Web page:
Thanks a lot for the tips- what school do you attend again? BOALT?
« on: September 21, 2005, 06:43:04 PM »
I was only working from 10am until 6 or 7 pm this time 1L. Then again, I started book briefing right away and never looked back. Just my advice, but it truly does not matter whether or not you are ready for class. Pass if you want, sound like an idiot if you dare, but it's anonymous grading and it's only the exam that counts. I have found that exam prep is a very different set of hoops to jump through than class prep. So I put all my eggs into the exam prep basket, and I actually have time to spend outside of lawschool.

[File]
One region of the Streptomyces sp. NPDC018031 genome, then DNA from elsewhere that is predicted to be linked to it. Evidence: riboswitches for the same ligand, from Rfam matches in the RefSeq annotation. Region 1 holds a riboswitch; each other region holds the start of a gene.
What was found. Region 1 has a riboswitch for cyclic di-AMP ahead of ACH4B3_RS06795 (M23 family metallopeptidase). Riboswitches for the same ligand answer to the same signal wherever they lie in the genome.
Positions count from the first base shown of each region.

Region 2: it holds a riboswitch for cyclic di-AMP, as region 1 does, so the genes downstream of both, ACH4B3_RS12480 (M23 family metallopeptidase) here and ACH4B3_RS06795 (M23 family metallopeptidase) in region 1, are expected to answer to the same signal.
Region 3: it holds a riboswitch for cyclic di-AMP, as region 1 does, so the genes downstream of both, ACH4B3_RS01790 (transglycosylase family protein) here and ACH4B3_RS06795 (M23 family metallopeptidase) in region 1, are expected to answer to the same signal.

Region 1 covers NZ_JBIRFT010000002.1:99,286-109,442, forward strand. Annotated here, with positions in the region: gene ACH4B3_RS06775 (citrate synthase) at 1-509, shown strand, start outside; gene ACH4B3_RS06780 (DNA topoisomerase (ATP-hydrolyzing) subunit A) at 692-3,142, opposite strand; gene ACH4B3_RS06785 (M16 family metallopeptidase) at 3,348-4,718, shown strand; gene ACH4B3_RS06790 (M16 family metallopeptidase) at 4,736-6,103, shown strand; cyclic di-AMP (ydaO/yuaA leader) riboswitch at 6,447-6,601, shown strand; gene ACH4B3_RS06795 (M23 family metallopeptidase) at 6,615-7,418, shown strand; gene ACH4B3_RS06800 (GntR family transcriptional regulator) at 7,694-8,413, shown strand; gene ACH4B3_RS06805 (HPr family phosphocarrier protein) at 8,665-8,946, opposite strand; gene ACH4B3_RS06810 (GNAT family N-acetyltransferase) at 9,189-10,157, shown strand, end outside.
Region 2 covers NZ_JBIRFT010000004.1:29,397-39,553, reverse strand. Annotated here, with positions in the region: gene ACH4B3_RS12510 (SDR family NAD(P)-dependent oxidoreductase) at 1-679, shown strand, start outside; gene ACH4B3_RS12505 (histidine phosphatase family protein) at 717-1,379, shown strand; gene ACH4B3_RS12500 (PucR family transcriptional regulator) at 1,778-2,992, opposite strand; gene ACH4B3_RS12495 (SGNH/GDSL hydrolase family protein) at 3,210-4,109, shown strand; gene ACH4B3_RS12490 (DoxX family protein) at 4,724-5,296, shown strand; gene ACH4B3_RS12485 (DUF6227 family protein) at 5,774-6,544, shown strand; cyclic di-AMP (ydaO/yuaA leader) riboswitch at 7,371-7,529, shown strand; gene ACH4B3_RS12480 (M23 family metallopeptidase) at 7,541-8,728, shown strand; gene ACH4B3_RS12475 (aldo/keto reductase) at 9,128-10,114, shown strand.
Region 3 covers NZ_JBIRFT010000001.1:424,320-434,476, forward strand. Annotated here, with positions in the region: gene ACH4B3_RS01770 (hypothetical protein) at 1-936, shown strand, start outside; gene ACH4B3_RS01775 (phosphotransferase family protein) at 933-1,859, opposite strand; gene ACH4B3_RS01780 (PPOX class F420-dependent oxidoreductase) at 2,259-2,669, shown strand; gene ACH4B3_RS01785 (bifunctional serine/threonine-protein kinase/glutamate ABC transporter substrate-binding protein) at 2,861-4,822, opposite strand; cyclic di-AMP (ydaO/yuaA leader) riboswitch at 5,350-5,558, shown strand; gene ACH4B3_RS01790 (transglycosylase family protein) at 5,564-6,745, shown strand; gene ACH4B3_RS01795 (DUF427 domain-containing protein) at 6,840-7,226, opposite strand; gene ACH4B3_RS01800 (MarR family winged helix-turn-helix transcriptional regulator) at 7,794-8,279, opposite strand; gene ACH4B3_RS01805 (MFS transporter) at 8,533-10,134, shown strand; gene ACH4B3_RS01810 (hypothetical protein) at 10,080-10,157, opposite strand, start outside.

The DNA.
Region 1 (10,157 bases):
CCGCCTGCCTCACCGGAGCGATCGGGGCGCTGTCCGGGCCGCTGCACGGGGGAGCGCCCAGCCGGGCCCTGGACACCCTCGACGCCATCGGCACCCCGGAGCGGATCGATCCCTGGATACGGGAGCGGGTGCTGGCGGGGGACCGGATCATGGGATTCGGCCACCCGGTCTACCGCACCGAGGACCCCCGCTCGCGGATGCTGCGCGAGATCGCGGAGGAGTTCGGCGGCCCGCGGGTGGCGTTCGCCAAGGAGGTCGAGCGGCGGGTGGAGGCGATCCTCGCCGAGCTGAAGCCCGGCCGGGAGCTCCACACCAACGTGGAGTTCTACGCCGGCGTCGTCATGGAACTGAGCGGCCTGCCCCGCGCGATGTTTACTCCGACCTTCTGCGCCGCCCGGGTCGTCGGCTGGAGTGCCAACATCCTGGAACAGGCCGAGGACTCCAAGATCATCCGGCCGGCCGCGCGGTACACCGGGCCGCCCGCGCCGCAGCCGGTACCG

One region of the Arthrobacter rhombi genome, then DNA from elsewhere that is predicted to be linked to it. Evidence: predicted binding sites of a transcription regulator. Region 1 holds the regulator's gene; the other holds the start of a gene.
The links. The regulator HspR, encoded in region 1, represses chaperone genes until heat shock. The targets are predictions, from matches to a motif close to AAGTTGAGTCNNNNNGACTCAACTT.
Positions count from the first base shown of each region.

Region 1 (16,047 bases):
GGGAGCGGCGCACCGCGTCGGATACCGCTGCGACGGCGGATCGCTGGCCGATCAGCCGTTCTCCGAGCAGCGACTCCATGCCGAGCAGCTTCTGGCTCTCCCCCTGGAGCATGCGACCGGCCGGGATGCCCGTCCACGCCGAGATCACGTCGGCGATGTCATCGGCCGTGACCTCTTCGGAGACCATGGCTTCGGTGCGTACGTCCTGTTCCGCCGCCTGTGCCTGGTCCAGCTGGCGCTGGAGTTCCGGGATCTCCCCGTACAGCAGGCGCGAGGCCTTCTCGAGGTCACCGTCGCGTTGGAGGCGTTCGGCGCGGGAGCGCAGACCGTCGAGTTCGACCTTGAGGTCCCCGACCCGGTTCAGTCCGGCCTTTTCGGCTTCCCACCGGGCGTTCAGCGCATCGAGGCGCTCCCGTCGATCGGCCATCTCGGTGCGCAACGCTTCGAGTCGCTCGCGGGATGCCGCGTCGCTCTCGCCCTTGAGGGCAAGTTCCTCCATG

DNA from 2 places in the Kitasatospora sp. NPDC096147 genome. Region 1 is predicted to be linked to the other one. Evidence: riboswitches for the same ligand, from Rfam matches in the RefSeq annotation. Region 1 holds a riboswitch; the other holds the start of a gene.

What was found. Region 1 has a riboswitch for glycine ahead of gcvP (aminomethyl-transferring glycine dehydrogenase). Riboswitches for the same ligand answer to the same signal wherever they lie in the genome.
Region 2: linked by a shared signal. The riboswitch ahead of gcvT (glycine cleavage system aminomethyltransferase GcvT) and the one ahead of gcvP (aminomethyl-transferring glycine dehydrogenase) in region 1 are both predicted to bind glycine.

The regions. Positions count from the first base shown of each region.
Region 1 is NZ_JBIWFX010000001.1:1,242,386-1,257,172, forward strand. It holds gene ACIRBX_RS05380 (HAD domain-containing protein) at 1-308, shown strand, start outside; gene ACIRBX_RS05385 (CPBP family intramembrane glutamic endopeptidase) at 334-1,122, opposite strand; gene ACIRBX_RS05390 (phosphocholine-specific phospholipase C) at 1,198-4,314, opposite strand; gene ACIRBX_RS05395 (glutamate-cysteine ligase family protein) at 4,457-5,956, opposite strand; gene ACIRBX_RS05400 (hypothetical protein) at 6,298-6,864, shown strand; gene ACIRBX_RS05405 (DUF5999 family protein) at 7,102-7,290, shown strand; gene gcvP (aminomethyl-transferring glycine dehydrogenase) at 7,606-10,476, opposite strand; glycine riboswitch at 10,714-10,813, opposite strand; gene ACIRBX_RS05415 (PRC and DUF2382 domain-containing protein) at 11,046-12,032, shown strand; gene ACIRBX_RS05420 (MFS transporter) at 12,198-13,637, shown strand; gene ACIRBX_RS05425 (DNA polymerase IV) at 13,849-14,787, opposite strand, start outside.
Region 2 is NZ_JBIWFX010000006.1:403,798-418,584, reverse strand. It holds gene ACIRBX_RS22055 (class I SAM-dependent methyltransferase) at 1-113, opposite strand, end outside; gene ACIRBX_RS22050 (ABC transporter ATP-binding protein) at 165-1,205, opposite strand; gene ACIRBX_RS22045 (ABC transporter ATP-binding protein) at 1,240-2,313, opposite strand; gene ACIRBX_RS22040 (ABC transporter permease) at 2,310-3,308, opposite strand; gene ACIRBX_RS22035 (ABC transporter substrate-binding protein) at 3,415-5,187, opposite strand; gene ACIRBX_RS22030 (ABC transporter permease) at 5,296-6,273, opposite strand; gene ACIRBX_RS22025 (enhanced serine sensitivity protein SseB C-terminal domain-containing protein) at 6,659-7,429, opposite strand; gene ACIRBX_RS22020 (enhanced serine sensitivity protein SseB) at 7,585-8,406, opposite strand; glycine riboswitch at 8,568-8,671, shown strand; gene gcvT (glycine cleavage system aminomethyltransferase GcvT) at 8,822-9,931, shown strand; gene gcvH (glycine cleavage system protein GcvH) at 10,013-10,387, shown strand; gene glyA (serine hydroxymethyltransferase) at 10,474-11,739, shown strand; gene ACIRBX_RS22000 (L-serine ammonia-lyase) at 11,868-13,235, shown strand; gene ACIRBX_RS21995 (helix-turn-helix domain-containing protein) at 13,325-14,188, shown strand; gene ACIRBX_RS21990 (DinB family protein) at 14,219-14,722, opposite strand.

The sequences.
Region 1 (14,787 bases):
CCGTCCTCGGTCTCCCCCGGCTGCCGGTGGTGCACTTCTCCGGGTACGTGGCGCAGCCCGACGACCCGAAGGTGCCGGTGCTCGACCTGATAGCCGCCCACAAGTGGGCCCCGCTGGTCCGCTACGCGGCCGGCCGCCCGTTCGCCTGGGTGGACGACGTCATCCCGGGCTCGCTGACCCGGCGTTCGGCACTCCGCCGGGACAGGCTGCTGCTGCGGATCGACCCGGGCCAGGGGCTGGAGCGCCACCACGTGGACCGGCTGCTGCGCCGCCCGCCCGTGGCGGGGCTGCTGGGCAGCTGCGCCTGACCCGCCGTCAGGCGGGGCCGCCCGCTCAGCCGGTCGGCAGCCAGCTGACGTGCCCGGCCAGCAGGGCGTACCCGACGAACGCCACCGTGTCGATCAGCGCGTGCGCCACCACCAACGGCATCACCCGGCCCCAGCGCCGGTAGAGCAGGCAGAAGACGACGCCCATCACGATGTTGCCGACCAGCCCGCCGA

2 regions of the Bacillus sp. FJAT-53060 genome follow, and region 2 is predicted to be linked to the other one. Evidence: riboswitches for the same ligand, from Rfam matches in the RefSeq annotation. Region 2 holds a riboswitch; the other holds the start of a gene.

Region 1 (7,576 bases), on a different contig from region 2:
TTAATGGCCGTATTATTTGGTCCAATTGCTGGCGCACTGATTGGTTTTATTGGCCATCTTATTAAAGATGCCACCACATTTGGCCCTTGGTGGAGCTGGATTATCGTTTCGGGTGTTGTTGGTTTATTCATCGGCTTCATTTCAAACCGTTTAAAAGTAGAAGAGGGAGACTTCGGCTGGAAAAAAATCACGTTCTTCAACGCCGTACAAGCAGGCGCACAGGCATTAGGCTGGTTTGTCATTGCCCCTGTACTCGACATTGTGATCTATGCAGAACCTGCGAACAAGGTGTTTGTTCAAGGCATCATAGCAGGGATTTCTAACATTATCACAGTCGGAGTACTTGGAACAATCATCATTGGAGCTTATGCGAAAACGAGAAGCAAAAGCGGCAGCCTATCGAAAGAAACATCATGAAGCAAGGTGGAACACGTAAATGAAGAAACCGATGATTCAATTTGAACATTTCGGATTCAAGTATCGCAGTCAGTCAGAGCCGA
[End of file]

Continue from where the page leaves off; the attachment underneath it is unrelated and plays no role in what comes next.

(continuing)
rapunzel, i'm taking that approach- I have volunteer/social activities for 3 hours a night
M-R and am not worried about being embarrassed in class... what did you do for exam prep? we have yet to discuss ANY black letter law!
« on: August 27, 2005, 10:32:40 PM »
Guess most people haven't moved yet- or I'm the only one still on this board from time to time. Less than three weeks to go!
Is it me, or are more than 75 percent of the female 1Ls at Northwestern this year married or "the functional equivalent thereof"? Amazing...